If you’ve been following along this month, we are finally to the point where it gets really exciting, but also very nerve-wracking! You’ve been chosen as prospective adoptive parents for a child and you have to get prepared to possibly become a parent, likely in much less preparation time than you’d have if you were pregnant yourself.

So, what do you need to know and become prepared for?! If you have an adoption advisor like Purl, your advisor and the attorney or agency you matched through should be helping thoroughly prepare you for the following topics between when you are chosen and when the baby arrives:

  • Communication/contact during the match: what does the expectant family wants as far as communication between the match and the baby’s due date? Do they want to talk on the phone, allow you to be at doctor’s visits, do they want you to travel to visit right away, do they want you to be there for the birth?

  • Hospital/birth plan: what does the expectant family want as far as the hospital/birth plan – do they want you to be in the delivery room, or do they plan to spend all their time with the baby until consents are signed? Know that both of these scenarios are “normal” and so are many others! Whatever you are told the expectant family wants can change at any point, so it is important to be flexible on this and understand that it is not set in stone, even though the hospital plan can help to prepare. I have never seen an adoption plan go exactly as the expectant family initially indicated, so try to go with the flow and not get too freaked out if there is a change. Whatever you do, know that it is the expectant family’s say on everything, the expectant mother can choose who to be there at the birth and what occurs. This child is not your child until the expectant family confirms their decision on the adoption plan, when legally possibly to do so. If you are upset about something that occurs during this time, call your advisor, do not let your emotions interfere with an already difficult time for the expectant family.

  • Naming the baby: It is important to understand that the expectant family will be the one completing paperwork at the hospital to name the child for the child’s initial birth certificate, but then that birth certificate is later changed after finalization to reflect the adoptive parents’ names. I recommend discussing the process for naming the baby with the attorney/agency you match through first. They can tell you whether the expectant mother plans to name the child, or they might recommend that you try and come up with names together with the expectant family so that the child’s name is the same on both birth certificates. Just know that a name for the child is one of the last significant things a birth family can do for their child, so as a prospective adoptive parent I would consider honoring at least part of the expectant family’s wishes in the child’s name, even though you legally have the right to change the name at finalization. If you match in advance of the birth, I WOULD NOT recommend leaving this topic for discussion for the first time in the hospital, as I have seen this topic cause an adoption disruption.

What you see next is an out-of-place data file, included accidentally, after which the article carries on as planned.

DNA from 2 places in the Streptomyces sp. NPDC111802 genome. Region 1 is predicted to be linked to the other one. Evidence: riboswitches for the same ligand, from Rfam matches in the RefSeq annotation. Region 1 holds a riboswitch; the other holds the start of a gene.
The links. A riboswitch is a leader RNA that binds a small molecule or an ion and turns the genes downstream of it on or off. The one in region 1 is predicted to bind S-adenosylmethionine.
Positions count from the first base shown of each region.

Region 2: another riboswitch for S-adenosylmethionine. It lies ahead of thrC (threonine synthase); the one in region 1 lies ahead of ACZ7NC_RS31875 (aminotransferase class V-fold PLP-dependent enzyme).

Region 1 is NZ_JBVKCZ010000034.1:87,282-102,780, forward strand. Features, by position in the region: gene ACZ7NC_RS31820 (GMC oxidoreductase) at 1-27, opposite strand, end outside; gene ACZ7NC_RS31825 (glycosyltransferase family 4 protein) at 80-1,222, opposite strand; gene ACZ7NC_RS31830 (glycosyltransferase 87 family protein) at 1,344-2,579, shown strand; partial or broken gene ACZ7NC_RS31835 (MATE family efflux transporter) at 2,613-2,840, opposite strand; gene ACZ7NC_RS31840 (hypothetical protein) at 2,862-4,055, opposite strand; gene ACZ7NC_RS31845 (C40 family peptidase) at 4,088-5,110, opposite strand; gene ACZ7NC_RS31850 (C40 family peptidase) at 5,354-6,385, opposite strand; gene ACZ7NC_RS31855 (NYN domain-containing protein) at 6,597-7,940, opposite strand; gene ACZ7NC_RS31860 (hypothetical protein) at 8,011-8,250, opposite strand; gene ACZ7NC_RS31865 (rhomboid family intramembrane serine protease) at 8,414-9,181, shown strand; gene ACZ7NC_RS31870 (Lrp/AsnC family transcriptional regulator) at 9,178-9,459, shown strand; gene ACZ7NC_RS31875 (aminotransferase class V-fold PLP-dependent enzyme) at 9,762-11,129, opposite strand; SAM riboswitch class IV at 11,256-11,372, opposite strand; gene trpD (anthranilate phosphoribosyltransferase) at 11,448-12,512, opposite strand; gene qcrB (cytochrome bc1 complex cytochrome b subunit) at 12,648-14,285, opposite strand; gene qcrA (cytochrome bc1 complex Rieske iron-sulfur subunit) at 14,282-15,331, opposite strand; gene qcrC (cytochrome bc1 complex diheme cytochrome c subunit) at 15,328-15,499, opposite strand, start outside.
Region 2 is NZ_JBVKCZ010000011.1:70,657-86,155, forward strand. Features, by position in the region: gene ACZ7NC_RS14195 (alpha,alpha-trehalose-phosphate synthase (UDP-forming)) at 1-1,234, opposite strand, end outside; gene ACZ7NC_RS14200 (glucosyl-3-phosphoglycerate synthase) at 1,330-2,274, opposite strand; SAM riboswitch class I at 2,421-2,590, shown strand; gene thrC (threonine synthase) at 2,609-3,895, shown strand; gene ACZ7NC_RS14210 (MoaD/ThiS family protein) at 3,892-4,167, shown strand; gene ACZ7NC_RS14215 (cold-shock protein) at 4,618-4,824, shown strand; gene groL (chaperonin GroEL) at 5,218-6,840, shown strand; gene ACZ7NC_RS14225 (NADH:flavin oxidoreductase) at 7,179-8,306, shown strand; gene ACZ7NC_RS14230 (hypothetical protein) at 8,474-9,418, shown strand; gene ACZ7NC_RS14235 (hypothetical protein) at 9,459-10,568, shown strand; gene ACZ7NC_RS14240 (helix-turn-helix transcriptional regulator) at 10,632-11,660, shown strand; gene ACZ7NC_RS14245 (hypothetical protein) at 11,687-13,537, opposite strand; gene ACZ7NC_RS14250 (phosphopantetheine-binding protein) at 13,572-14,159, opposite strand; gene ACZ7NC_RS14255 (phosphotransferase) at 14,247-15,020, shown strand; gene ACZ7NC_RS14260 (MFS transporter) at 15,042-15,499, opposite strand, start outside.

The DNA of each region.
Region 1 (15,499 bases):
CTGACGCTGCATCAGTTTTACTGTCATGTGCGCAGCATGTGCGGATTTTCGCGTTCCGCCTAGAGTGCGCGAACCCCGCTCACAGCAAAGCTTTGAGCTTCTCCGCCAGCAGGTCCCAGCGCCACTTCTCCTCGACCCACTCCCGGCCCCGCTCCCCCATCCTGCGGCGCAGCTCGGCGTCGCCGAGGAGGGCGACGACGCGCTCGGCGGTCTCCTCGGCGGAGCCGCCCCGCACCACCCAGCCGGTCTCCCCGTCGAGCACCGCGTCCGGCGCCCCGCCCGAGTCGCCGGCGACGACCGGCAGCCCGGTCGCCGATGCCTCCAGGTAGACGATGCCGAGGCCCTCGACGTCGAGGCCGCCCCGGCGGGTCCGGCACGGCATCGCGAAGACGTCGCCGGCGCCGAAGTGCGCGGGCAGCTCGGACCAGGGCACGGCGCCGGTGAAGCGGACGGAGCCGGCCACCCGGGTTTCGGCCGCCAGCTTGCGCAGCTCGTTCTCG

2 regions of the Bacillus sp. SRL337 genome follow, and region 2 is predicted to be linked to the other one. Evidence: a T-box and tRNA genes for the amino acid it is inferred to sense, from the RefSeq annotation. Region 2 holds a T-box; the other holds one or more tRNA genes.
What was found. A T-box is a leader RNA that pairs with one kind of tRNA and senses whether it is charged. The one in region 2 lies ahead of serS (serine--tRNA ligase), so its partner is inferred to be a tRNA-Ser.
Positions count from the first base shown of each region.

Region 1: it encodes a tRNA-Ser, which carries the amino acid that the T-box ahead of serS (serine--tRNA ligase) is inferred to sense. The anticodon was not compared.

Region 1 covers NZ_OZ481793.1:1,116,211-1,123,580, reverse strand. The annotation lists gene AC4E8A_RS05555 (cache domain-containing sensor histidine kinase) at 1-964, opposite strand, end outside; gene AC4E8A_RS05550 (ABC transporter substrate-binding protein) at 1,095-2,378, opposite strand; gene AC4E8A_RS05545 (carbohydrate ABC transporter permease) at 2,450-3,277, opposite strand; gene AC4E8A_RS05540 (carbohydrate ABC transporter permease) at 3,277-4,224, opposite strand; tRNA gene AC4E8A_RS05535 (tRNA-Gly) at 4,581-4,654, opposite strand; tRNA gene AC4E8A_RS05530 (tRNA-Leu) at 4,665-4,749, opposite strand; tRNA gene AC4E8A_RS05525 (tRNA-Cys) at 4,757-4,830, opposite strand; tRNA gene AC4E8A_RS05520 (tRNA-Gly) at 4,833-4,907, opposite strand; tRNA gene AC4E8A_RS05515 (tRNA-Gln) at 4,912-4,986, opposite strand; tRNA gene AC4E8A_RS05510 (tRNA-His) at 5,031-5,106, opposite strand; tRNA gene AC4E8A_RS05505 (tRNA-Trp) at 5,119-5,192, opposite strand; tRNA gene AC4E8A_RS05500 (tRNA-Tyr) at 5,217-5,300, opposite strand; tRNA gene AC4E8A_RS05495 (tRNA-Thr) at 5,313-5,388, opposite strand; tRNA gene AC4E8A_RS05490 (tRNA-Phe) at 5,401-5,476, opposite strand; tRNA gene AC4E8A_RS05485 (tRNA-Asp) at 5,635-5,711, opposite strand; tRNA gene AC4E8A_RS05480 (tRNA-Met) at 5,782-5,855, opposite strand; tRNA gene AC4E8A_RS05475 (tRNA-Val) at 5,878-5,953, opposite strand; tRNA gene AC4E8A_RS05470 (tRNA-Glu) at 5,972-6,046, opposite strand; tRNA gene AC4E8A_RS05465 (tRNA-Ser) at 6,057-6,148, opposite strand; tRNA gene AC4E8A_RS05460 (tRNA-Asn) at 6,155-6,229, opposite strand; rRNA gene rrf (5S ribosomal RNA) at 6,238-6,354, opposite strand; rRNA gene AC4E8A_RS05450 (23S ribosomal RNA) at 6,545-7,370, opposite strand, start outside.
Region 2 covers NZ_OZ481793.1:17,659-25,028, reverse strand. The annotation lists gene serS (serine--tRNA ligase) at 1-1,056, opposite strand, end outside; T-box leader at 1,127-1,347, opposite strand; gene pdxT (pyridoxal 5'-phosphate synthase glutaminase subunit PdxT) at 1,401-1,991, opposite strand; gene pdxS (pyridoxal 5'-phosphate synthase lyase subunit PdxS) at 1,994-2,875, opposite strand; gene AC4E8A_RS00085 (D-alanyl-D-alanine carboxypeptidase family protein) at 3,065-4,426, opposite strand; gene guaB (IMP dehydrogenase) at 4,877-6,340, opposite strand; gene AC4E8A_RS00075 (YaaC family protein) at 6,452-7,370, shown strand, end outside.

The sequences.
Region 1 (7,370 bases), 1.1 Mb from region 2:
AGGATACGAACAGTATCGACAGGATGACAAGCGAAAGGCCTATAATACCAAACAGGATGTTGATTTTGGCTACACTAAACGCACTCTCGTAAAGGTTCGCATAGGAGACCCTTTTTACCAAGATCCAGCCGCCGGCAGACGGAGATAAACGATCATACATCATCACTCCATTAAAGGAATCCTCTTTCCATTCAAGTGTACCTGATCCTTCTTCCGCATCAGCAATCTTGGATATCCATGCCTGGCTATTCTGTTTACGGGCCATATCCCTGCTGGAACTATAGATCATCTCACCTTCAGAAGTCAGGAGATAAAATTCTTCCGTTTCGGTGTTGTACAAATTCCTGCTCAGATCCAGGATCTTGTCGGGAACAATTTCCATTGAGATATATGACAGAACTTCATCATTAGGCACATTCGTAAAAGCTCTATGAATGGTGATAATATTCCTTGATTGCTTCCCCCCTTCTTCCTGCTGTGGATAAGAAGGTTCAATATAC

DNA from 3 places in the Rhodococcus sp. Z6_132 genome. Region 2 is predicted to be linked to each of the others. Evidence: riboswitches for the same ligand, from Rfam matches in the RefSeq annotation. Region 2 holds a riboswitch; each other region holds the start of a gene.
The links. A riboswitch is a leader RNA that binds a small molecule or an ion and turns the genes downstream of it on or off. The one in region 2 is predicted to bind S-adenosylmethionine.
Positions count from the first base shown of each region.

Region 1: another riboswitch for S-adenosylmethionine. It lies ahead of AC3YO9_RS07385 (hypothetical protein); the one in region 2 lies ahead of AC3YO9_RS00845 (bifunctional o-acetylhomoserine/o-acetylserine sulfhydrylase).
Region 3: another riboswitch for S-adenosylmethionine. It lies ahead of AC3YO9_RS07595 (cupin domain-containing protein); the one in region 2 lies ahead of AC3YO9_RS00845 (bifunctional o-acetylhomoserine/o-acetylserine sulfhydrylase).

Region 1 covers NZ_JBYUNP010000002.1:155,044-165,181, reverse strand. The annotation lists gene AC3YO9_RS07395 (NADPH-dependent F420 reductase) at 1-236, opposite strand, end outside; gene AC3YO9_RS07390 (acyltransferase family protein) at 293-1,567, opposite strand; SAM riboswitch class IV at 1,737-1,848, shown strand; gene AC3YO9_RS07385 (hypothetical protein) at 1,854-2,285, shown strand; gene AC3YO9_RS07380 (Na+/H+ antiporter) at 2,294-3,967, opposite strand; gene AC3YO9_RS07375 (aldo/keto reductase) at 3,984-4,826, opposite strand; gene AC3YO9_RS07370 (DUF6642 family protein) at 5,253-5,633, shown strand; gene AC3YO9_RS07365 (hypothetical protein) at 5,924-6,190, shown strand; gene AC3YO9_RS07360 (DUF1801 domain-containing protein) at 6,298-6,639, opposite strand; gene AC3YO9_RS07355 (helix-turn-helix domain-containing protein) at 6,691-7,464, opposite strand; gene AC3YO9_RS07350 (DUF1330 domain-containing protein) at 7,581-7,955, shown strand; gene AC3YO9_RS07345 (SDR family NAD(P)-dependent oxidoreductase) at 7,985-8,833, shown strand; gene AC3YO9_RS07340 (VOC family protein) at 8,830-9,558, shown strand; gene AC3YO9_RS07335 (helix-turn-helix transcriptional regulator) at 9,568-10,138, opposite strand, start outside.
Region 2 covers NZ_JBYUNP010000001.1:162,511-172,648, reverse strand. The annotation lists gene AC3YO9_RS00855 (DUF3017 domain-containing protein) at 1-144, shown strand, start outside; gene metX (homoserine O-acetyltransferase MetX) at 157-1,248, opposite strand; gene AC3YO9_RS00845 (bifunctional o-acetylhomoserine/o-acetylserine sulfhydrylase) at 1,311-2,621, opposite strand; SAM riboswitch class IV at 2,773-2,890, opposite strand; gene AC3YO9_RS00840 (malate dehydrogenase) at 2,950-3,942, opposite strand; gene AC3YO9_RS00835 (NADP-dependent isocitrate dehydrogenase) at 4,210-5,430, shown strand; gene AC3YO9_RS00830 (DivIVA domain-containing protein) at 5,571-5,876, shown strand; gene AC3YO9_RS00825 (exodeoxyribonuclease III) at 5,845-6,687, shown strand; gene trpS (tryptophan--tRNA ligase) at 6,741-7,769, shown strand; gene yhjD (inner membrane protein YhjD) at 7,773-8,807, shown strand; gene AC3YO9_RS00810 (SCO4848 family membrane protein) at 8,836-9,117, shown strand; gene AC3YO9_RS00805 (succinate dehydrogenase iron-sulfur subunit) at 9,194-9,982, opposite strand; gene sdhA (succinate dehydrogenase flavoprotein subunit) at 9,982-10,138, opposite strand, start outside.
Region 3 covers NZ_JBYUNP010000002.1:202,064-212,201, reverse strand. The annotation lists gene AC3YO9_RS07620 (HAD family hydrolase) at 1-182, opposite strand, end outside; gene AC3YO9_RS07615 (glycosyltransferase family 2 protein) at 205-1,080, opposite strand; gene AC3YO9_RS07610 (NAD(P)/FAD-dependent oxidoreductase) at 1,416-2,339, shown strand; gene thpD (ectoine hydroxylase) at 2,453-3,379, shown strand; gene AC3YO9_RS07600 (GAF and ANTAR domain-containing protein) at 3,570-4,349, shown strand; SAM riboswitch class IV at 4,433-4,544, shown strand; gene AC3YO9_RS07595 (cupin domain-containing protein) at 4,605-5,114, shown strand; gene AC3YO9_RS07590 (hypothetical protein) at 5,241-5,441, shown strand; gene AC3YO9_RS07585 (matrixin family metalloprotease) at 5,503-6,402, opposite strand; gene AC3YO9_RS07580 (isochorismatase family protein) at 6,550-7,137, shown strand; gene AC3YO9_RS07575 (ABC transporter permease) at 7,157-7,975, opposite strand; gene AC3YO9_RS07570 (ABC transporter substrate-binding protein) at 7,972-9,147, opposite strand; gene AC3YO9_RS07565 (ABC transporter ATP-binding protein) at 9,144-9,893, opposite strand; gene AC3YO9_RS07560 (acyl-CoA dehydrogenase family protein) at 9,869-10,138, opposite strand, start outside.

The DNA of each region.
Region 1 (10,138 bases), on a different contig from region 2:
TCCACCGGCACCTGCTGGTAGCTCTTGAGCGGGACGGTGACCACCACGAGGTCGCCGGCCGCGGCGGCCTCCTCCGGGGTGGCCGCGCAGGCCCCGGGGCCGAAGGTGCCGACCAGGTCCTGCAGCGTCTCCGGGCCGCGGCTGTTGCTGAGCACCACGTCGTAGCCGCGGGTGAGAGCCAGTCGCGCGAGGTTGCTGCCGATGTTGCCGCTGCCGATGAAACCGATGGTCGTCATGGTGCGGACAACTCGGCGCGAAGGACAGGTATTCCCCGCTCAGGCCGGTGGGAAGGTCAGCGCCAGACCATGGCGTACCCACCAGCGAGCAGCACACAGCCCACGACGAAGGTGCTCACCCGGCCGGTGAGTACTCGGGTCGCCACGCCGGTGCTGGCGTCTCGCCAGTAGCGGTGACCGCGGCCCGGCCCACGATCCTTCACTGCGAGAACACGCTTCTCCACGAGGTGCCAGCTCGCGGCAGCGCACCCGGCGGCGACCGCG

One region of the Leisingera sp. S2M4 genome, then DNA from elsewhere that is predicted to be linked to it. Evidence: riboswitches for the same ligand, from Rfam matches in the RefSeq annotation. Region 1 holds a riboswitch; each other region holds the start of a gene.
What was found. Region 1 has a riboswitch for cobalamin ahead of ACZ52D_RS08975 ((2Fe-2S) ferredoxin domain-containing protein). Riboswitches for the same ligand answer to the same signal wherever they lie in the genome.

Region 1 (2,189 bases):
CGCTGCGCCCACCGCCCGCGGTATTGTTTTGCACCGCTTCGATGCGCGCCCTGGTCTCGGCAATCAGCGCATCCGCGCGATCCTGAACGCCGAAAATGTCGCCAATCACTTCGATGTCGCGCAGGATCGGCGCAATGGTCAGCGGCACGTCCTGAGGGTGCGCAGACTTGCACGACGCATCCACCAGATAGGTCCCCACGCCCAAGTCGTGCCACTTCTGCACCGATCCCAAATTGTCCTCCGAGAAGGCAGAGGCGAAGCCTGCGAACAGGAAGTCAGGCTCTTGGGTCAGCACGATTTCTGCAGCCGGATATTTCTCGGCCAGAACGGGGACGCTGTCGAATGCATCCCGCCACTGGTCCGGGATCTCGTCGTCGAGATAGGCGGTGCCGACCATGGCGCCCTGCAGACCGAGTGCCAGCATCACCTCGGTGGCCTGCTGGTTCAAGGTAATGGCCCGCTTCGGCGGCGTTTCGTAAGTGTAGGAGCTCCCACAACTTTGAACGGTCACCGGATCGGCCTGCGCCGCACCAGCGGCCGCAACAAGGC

• Potential for state foster care involvement: if the expectant family was using illegal drugs or alcohol during the pregnancy and tests positive for a substance at birth, or the expectant family already has a CPS plan in place for their older children, it is important to understand how CPS might intervene, and whether the state usually honors an adoption plan in place before the CPS call.

  • Be empathetic/considerate of the expectant family: Throughout your match, remember that this is a happy and exciting time for you, but it is unlikely to be the same for the expectant family. So be cognizant and sensitive to the expectant family’s feelings at ALL times, and have empathy and care for the difficult decision they are making. I talked about this in more depth here.

  • Gifting the expectant family: Start to think about a thoughtful gift for the expectant family. It is important to talk with your attorney/agency about the laws in the expectant family’s state regarding gifts. Where it is allowed, I typically recommend my Purl families bring a small, thoughtful, inexpensive gift the first time they meet the expectant family or to the hospital once the baby arrives. Then, I typically recommend a sentimental gift (and likely more expensive) be given after consents are signed, so that there is not any element of coercion to the gift. I typically recommend a necklace, ring or bracelet with the baby’s birthstone, but a keepsake box or album to keep photos you send of the child is often well received. Here’s a few blog posts that could be helpful on the selection of the gift as well: here or here.

Hopefully these topics help you prepare for the match and the birth of the child you were chosen for. Our next post will talk about preparing for travel and ICPC, so stay tuned!

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